Unprecedented NASA Video Shows an Entire Day on the Lunar Surface

The visualization uses a digital 3D model of the Moon built from Lunar Reconnaissance Orbiter global elevation maps and image mosaics. The lighting is derived from actual Sun angles during lunar days in 2018.

NASA has released a mesmerizing new video of the moon’s surface.

The mind-bending documentary-style footage features high-resolution images snapped b the Lunar Reconnaissance Orbiter which reveals a never-before-seen view at the surface of Earth’s natural satellite.

NASA’s Breathtaking moon imagery pairs beautifully with Claude Debussy’s Clair de Lune (“Moonlight”).

The visuals were composed like a nature documentary, with clean cuts and a mostly stationary virtual camera. Image Credit: NASA
The visuals were composed like a nature documentary, with clean cuts and a mostly stationary virtual camera. Image Credit: NASA

The unprecedented video footage follows the sun over the course of one lunar day, bringing the moon to life.

Enjoy the course of one lunar day, as the footage slowly shows an endless landscape of a dozen different craters and other surface features that offer a never-before-seen view of the moon.

The visualization uses a digital 3D model of the Moon built from Lunar Reconnaissance Orbiter global elevation maps and image mosaics. The lighting is derived from actual Sun angles during lunar days in 2018. Image Credit: NASA
The visualization uses a digital 3D model of the Moon built from Lunar Reconnaissance Orbiter global elevation maps and image mosaics. The lighting is derived from actual Sun angles during lunar days in 2018. Image Credit: NASA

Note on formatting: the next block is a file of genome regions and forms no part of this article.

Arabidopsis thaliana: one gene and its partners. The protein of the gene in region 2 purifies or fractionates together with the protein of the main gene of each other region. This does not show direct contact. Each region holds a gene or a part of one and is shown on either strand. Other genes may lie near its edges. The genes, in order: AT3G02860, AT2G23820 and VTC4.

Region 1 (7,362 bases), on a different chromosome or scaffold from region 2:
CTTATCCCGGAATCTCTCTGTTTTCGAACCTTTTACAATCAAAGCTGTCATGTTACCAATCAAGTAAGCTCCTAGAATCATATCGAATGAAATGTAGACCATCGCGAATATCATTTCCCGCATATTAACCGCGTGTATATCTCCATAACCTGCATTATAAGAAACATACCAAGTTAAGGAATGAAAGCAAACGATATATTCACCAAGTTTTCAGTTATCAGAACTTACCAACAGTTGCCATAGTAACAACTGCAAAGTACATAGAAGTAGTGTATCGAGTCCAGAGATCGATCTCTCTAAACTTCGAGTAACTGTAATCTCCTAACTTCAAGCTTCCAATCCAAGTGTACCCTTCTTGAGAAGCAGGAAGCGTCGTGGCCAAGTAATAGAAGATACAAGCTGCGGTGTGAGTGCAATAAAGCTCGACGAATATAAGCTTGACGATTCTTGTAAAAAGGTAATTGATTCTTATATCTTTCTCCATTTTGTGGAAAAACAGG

The viewer follows the Sun throughout a lunar day, seeing sunrises and then sunsets over prominent features on the Moon. The sprawling ray system surrounding Copernicus crater, for example, is revealed beneath receding shadows at sunrise and later slips back into darkness as night encroaches.

The footage offers a closeup view of the Theophilus, Cyrillus, and Catharina craters for sunrise and moves on to show the Pennine and Caucasus mountain ranges, Copernicus crater, Aristarchus plateau, and the Orientale basin.

NASA then takes us to see the massive Schrödinger basin before moving back out to a view of the lunar far side.

“The visuals were composed like a nature documentary, with clean cuts and a mostly stationary virtual camera,” explains NASA.

“The viewer follows the Sun throughout a lunar day, seeing sunrises and then sunsets over prominent features on the Moon. The sprawling ray system surrounding Copernicus crater, for example, is revealed beneath receding shadows at sunrise and later slips back into darkness as night encroaches.”

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